The papaya, or papaw, is a delicious, succulent orange fruit that grows deep in the lush tropical forests of the Americas. With a thin yellow-green rind, inside the fruit is a rich and creamy orange, with a delicately sweet taste and round black seeds.
The papayas creamy flesh can be used in salads, juices,pies, and cakes.
In the Western world, where the fruit has been widely embraced, papaya is treated like any other fruit. Its diced cubes can be used in fruit salads, or eaten by themselves. It is a common ingredient in papaya juice and smoothies, especially those with a tropical theme. The papaya even finds uses in fruit trifles, cakes, and even papaya pies.
However, in the Americas, the ancestral homeland of the papaya, and in Southeastern Asia, where the papaya is now commonly cultivated, the indigenous people have found a multitude of ways to eat the fruit, many of which may seem foreign or strange to the typical American ear. Used to considering papaya as only a sweet fruit to be eaten in desserts or snacks, the papaya actually has a significant culinary role in dishes such as curries and stews. A traditional Southeastern Asia dish that can be easily made at home is a simple papaya curry, with tropical flavors areas such as coconut, chilies, and cilantro. The green papaya is diced, cooked with coconut oil for fragrance, and then mashed and watered down to form a delicious curry paste.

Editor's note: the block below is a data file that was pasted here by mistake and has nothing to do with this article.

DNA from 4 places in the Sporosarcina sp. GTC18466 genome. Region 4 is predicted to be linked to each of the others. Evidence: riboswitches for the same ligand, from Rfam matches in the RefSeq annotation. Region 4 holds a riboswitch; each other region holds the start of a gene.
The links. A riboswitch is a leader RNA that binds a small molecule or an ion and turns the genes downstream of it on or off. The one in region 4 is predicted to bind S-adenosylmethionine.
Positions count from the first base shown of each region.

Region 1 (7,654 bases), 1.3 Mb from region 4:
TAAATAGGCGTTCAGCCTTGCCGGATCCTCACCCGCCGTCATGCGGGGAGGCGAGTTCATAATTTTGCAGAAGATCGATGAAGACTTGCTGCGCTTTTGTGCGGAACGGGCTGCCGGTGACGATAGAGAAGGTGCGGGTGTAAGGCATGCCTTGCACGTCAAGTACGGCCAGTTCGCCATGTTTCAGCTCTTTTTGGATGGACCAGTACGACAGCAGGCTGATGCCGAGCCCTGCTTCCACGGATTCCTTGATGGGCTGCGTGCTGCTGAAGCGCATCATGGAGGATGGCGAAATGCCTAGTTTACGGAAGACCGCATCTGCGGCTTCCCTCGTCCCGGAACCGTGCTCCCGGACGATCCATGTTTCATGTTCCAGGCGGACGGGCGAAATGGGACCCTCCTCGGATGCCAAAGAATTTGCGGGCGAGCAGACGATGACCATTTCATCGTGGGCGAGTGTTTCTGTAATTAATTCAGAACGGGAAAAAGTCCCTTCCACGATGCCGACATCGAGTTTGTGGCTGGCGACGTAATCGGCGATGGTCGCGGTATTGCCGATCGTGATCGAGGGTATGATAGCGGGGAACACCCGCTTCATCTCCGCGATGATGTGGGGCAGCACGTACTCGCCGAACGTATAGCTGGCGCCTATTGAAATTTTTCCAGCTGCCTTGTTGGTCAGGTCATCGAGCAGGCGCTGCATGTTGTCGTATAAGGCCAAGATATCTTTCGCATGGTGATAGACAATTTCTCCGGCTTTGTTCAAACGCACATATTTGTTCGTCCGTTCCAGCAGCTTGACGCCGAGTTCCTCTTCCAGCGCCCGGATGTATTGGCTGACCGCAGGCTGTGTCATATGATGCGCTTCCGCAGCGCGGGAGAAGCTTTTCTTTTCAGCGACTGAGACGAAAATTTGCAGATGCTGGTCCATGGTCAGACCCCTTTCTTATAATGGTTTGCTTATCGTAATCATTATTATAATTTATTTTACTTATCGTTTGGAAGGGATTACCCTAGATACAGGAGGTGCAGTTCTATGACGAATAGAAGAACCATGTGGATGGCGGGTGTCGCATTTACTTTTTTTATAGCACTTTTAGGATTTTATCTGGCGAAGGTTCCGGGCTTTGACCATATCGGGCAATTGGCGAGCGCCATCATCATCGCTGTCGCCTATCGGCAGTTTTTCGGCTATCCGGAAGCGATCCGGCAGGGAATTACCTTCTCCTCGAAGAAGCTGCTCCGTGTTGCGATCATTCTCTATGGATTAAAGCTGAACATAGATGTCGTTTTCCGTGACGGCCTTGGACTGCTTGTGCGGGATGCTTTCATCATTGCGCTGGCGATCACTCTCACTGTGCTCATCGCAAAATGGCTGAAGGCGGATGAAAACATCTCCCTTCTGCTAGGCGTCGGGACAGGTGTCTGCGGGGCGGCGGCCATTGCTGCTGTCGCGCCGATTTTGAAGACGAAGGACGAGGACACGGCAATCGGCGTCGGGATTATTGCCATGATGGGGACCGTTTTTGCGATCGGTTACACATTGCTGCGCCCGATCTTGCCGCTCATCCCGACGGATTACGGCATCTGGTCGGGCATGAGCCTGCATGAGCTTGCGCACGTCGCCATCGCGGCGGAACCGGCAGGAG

Another recipe popular in Central America today is papaya stew. This recipe goes against our cultural perception of the papaya as a sweet fruit—it pairs up the green fruit with flavors like jalapeño and chilies, but also meats, something unconventional from our cultural perspective. The unripe papaya, when simmered, lends a unique thickness and fragrance to the stew that pairs up well with the other flavors. A dash of cocoa, a typical staple in areas like Costa Rica, completes this aromatic dish.
The papaya is a very versatile fruit, and though it has mainly been used a delicious and juicy fruit, it can also lend its flavor and texture to dishes like curries and stews. Keep an open mindset, and when papaya season rolls around again, maybe try making some new dishes. You never know what culinary wonders might lay in store when you view a fruit from a whole new cultural perspective.